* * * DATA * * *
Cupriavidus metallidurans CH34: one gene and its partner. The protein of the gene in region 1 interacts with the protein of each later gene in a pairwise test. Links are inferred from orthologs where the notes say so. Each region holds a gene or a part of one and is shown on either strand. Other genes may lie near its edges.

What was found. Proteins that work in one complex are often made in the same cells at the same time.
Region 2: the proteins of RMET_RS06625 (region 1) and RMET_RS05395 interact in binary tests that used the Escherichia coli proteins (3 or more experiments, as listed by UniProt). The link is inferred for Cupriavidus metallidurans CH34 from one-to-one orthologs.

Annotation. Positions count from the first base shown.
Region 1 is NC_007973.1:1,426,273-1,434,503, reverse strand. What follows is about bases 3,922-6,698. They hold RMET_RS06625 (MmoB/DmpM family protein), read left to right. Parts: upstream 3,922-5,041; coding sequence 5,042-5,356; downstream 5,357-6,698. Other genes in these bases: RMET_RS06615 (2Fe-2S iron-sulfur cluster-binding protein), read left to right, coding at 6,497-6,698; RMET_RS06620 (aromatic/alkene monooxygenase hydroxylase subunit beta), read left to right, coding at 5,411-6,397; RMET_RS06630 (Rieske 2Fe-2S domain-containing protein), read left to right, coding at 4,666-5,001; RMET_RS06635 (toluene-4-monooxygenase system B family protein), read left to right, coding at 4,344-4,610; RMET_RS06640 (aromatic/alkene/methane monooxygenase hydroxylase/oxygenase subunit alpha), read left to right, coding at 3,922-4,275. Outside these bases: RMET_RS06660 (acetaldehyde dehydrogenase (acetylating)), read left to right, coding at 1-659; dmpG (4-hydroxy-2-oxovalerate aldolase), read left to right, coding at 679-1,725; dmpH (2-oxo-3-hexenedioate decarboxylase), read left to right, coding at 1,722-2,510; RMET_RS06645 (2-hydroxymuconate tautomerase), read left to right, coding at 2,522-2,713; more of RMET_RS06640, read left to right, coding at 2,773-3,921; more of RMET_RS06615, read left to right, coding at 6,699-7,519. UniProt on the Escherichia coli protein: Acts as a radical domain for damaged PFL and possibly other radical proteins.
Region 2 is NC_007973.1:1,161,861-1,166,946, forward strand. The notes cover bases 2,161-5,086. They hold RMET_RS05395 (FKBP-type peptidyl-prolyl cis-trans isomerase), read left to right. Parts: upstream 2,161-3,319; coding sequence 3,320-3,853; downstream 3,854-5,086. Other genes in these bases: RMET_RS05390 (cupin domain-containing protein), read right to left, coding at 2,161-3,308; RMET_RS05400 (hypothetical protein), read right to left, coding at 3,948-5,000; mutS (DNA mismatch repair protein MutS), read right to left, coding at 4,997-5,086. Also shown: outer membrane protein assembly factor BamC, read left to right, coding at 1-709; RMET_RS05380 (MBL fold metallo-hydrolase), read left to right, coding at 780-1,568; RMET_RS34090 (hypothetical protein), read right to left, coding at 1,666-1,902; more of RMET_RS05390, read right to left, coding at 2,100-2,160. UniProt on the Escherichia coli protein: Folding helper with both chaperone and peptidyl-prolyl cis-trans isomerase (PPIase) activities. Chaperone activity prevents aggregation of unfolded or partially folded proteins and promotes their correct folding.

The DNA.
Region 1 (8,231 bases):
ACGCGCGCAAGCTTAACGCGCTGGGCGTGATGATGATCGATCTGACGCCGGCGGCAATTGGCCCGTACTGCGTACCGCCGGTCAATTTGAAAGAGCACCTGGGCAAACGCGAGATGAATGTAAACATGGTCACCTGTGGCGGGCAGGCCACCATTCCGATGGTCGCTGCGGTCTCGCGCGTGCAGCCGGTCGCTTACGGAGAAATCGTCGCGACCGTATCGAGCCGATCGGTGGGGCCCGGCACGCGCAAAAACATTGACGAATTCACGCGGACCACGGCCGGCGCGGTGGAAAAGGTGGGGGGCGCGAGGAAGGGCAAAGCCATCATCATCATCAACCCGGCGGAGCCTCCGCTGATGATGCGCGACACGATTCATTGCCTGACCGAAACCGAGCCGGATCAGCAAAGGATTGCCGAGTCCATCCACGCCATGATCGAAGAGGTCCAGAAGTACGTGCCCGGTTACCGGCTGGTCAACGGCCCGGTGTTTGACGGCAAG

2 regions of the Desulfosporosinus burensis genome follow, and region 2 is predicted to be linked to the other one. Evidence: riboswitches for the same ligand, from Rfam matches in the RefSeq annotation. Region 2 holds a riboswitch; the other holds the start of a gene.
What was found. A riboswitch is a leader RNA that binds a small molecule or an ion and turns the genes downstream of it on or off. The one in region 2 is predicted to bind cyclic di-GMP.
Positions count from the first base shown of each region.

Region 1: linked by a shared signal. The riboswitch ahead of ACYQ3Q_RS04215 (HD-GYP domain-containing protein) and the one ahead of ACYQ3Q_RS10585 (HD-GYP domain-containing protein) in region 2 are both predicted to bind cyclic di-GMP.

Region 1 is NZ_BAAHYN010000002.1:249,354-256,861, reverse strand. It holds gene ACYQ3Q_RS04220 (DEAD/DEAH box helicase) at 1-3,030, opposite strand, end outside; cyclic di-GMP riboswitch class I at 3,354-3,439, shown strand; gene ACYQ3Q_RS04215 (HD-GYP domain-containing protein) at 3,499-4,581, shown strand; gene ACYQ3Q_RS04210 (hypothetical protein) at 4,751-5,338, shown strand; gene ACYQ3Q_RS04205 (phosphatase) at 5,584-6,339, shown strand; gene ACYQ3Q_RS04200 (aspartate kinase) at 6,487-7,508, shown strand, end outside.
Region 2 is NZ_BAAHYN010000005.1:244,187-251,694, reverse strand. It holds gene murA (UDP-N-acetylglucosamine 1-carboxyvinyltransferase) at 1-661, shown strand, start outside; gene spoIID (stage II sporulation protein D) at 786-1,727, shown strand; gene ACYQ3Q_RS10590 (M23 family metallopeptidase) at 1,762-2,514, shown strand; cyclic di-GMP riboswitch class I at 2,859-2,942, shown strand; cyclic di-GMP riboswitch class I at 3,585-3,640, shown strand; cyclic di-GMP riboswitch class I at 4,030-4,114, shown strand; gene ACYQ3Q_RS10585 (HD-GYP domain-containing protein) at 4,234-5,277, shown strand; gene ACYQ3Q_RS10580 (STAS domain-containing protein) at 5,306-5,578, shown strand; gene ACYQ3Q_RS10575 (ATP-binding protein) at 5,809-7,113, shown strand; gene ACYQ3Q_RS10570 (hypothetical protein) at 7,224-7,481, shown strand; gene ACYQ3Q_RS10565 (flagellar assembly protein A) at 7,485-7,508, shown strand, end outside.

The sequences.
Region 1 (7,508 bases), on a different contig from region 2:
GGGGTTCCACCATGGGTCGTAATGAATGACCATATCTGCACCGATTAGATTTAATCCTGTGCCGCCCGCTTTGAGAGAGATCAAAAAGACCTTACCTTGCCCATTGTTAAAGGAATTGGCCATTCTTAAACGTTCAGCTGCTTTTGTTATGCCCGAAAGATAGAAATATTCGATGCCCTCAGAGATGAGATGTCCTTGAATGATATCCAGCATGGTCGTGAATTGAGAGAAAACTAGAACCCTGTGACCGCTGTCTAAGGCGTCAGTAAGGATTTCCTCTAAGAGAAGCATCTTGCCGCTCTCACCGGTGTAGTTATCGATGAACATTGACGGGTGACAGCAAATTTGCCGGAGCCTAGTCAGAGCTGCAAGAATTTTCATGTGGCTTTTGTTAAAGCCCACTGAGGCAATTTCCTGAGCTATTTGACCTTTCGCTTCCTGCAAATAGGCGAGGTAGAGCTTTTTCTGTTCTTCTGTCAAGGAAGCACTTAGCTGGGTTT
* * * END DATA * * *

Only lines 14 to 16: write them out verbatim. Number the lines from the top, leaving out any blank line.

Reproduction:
Region 1 is NZ_BAAHYN010000002.1:249,354-256,861, reverse strand. It holds gene ACYQ3Q_RS04220 (DEAD/DEAH box helicase) at 1-3,030, opposite strand, end outside; cyclic di-GMP riboswitch class I at 3,354-3,439, shown strand; gene ACYQ3Q_RS04215 (HD-GYP domain-containing protein) at 3,499-4,581, shown strand; gene ACYQ3Q_RS04210 (hypothetical protein) at 4,751-5,338, shown strand; gene ACYQ3Q_RS04205 (phosphatase) at 5,584-6,339, shown strand; gene ACYQ3Q_RS04200 (aspartate kinase) at 6,487-7,508, shown strand, end outside.
Region 2 is NZ_BAAHYN010000005.1:244,187-251,694, reverse strand. It holds gene murA (UDP-N-acetylglucosamine 1-carboxyvinyltransferase) at 1-661, shown strand, start outside; gene spoIID (stage II sporulation protein D) at 786-1,727, shown strand; gene ACYQ3Q_RS10590 (M23 family metallopeptidase) at 1,762-2,514, shown strand; cyclic di-GMP riboswitch class I at 2,859-2,942, shown strand; cyclic di-GMP riboswitch class I at 3,585-3,640, shown strand; cyclic di-GMP riboswitch class I at 4,030-4,114, shown strand; gene ACYQ3Q_RS10585 (HD-GYP domain-containing protein) at 4,234-5,277, shown strand; gene ACYQ3Q_RS10580 (STAS domain-containing protein) at 5,306-5,578, shown strand; gene ACYQ3Q_RS10575 (ATP-binding protein) at 5,809-7,113, shown strand; gene ACYQ3Q_RS10570 (hypothetical protein) at 7,224-7,481, shown strand; gene ACYQ3Q_RS10565 (flagellar assembly protein A) at 7,485-7,508, shown strand, end outside.

The sequences.